But it has been plagued by technical issues and delays since its intended launch date two years ago.

BMA GPs Committee deputy chair Dr Richard Vautrey told Pulse the committee was aware of the payment delays, saying further workload issues were a ‘huge hidden burden’ on practices and management staff.

He added: ‘It’s completely unacceptable that the central IT systems from the NHS have let practices down yet again. It’s quite understandable why practices are getting increasingly angry at the extra workload that is being dumped on them. They’ve been promised time and time again that these things would be fixed, but there doesn’t seem to be any sign of that. NHS England has to up its game and deliver.’

• THE Royal College of Nursing (RCN) has commented on new figures showing that attacks on NHS staff in the acute sector have risen in the past year, with more than 67,000 assaults reported overall.

Janet Davies, Executive Director of Nursing and Service Delivery at the RCN said: ‘It should go without saying that nobody should be assaulted whilst going about their daily work. The fact that assaults against staff seem to have gone up in the acute sector may be a barometer for the enormous pressures hospitals are facing.

‘With increasing waiting times, rising frustration and the chaos of understaffed and busy wards, staff are too often the punch bag for a care system on the point of being overwhelmed. It’s also a vicious cycle – with morale undermined, difficulty recruiting and staff off sick, patient care can be damaged and delayed.

‘Aside from the pain and distress, assaults against staff cost the NHS around £60 million which could be better spent on improving patient care and providing faster treatment. It is right that sanctions have been applied to more of the perpetrators than before, but it is still only a tiny proportion of the total. It is also likely that the reported assaults are just scratching the surface of the problem, with many going unreported because staff don’t have time or don’t believe that action will be taken.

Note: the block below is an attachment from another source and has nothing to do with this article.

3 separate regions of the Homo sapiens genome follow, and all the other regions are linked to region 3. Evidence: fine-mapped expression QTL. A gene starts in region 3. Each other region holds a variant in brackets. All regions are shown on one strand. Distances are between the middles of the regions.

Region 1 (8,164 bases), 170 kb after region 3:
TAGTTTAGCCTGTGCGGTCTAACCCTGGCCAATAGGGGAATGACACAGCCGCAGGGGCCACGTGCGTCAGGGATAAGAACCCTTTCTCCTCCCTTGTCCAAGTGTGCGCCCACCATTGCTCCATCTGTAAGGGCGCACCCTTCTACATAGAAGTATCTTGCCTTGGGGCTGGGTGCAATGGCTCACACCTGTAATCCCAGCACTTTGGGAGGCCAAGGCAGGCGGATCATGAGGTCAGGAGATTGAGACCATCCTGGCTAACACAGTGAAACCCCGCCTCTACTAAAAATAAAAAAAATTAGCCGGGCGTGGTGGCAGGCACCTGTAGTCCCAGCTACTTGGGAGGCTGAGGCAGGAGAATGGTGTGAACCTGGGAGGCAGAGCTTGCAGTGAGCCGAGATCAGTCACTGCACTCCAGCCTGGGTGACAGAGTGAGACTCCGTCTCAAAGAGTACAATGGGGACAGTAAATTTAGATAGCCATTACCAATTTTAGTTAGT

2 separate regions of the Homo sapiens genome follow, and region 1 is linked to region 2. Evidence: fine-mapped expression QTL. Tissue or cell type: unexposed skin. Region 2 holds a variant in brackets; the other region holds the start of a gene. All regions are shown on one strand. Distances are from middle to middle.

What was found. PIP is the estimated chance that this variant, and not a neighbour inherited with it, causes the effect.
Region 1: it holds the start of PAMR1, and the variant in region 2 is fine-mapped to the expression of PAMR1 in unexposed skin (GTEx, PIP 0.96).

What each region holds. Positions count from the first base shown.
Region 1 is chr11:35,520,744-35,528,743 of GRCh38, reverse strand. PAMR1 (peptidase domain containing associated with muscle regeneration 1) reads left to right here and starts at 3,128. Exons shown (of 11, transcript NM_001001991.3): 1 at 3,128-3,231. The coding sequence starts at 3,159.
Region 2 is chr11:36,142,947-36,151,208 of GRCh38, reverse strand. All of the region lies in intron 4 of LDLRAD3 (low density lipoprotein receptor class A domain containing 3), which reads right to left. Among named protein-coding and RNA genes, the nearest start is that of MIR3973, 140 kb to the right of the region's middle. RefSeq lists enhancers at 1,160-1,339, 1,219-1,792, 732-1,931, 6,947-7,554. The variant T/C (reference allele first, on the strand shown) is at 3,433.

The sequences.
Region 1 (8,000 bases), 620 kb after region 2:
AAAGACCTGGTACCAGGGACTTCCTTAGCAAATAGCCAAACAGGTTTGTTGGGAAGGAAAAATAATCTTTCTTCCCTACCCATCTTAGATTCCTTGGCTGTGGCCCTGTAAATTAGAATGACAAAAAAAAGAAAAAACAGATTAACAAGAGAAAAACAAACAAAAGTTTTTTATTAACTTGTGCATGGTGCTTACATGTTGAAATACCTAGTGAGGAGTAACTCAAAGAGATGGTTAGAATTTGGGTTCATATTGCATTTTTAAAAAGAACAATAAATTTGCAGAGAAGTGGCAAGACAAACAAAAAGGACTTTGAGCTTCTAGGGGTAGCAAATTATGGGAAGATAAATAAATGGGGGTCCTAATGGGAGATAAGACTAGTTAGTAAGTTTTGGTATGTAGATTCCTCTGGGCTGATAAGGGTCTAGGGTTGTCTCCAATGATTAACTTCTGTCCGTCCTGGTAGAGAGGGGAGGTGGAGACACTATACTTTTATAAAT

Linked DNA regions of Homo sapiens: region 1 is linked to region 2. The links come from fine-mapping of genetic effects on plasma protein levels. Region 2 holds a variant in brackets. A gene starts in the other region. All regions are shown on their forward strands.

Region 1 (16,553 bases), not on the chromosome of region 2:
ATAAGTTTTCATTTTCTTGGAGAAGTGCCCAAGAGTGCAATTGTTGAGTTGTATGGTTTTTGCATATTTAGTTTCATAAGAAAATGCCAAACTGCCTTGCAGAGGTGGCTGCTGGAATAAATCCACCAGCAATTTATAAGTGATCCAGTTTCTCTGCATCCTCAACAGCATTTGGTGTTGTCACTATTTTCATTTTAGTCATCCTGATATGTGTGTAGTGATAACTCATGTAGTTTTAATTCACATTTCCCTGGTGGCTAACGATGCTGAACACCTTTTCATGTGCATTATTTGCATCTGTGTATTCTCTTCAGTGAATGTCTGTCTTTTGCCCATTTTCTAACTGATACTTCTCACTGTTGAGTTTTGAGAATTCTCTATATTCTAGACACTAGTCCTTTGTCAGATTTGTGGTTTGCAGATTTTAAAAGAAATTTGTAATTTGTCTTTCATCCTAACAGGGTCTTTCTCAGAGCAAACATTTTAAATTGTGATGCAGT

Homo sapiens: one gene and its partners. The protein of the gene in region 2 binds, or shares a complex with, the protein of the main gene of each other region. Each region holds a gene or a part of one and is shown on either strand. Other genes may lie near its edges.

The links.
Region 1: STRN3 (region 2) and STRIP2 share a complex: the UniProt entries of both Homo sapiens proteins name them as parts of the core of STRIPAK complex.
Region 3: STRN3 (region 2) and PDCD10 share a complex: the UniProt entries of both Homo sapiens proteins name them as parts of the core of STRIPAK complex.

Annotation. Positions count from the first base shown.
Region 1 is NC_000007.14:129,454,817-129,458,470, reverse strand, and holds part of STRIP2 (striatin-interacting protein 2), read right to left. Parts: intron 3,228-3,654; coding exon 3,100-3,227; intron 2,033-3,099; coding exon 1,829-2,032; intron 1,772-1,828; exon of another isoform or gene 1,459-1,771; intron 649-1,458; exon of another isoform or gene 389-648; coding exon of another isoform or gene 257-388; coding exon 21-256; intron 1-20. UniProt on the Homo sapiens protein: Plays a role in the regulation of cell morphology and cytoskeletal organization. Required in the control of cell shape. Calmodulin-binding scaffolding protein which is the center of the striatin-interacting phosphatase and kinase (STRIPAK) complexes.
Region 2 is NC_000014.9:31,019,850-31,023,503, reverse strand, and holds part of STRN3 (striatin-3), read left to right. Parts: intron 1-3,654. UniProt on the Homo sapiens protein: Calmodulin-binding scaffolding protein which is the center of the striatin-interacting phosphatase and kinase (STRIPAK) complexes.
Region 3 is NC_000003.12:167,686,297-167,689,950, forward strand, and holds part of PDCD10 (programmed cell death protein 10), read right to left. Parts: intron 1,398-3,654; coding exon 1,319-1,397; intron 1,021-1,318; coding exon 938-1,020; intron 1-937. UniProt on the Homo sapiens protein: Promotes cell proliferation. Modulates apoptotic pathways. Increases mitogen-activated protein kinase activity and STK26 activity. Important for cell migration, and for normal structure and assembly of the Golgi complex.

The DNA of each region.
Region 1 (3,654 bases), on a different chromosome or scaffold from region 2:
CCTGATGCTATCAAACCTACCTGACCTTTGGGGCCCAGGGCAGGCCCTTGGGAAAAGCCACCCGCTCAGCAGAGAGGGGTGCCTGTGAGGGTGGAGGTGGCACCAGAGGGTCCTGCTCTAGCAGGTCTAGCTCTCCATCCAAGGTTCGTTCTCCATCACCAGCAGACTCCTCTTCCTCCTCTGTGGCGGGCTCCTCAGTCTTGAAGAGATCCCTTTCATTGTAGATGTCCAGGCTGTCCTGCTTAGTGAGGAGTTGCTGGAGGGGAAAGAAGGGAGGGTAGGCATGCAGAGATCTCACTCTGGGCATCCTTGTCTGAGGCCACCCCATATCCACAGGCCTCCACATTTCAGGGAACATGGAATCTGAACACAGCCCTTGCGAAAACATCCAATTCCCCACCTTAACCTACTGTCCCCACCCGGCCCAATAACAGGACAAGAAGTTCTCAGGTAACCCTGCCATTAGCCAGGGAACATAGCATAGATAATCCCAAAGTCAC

‘There may well be instances where assaults or aggressive behaviour are related to a medical condition, but there is more employers can do to prevent incidents and reduce harm. With security staff, training, support for lone workers, safe staffing levels and a well-designed environment for care, employers can help to mitigate the risks to staff.

‘The RCN is now working with nurses and employers to encourage dignity at work and a supportive, safe workplace for all staff. This can only happen if the NHS recognises that supported staff deliver better care, and invests accordingly.’

• The RCN is throwing its support behind the Emergency First Aid Education Bill which is having its second reading in Parliament this week. The Bill, tabled by Teresa Pearce MP, requires secondary schools to give young people the skills and confidence to deal with a range of medical emergencies including cardiac arrests, heart attacks, choking, bleeding, asthma attacks, and seizures.

At RCN Congress in 2010 members voted in favour of a resolution calling on governments to mandate the teaching of first aid to school children. The RCN has also been in full support of the Every Child a Lifesaver campaign to make first aid education compulsory.

Fiona Smith, Professional Lead for Children and Young People’s Nursing at the RCN, said: ‘First aid can and does make the difference between life and death. Recent Pride of Britain Award winner, Josh Williamson demonstrated just that when he saved his father’s life through CPR – at just 11 years old.

‘However, less than one in ten people are currently trained in the basic skills. By making this a compulsory part of education, we can equip our whole child – and future adult – population with the ability to help people and potentially save lives. We hope the government will understand the importance of this Bill and fully implement first aid education throughout the country.’